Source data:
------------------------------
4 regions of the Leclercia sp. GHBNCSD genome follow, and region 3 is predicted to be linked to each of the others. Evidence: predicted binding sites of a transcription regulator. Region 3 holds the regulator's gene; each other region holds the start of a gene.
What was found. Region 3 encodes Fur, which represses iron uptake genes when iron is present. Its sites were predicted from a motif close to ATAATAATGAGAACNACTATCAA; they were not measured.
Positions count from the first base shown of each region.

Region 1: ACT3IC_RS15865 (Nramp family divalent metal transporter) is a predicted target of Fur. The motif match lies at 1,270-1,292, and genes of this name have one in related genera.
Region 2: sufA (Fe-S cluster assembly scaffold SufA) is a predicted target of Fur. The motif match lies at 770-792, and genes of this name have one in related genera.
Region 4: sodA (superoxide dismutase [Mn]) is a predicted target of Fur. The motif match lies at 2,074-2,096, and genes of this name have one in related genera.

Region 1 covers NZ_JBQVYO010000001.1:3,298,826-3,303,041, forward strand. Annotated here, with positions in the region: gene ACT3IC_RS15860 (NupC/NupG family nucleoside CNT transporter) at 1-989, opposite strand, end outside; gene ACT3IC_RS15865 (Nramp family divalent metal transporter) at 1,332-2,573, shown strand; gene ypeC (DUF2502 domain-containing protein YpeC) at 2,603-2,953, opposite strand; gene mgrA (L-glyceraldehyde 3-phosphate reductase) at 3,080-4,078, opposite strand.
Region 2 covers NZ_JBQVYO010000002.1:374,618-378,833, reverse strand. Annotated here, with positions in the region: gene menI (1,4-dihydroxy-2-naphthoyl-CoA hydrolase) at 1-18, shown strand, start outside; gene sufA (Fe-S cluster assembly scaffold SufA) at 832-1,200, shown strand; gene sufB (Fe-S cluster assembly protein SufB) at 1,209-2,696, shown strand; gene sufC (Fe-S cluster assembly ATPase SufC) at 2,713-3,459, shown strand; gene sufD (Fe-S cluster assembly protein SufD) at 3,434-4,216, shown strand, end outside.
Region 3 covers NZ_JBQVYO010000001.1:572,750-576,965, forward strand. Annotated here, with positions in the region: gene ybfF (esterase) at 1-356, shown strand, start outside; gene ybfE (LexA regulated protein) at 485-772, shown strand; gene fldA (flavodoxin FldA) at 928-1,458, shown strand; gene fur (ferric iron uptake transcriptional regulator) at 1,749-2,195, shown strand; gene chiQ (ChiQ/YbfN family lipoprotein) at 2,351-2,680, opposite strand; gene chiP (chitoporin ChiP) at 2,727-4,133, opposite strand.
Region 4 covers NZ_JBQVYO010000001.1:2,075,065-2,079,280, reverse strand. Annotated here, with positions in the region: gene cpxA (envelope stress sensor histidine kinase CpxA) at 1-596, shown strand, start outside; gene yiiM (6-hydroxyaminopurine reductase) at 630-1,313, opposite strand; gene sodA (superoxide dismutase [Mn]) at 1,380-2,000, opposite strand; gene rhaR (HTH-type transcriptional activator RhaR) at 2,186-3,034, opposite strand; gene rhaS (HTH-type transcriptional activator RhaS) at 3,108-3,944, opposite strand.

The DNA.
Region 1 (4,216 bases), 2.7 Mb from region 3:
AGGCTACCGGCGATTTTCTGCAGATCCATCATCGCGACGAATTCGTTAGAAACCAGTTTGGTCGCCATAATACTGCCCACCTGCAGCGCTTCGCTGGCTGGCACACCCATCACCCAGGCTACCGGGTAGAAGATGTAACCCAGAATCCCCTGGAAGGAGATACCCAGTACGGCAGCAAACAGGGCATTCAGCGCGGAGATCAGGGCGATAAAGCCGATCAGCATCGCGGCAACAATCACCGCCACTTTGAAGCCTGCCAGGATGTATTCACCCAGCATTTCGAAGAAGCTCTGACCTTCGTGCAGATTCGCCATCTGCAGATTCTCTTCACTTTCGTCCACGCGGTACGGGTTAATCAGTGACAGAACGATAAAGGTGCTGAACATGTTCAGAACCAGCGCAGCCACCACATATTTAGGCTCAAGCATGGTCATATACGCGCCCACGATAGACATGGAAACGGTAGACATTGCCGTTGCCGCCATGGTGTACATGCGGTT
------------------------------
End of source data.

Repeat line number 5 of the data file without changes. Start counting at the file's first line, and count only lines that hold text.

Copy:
Region 2: sufA (Fe-S cluster assembly scaffold SufA) is a predicted target of Fur. The motif match lies at 770-792, and genes of this name have one in related genera.